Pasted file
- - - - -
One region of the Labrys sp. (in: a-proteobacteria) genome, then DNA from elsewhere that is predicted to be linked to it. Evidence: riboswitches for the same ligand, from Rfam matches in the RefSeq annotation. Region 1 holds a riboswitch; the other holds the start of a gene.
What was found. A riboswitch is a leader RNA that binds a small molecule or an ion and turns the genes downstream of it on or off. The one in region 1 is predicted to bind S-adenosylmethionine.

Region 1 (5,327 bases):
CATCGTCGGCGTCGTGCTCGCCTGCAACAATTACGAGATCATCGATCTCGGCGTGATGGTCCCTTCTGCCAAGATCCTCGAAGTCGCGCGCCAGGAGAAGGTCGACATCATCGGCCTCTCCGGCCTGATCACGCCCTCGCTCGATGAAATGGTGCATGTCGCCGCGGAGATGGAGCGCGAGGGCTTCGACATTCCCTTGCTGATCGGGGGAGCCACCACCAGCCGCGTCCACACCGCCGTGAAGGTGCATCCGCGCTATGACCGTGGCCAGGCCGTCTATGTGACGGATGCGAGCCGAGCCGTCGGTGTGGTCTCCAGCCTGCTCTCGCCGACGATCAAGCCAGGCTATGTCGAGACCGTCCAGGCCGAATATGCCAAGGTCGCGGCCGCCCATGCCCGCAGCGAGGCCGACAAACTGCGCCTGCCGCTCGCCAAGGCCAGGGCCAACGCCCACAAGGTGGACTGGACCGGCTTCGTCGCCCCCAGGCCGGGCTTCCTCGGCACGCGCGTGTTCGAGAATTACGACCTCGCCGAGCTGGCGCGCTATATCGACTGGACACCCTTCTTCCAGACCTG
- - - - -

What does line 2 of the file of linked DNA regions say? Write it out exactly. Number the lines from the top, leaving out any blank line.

What was found. A riboswitch is a leader RNA that binds a small molecule or an ion and turns the genes downstream of it on or off. The one in region 1 is predicted to bind S-adenosylmethionine.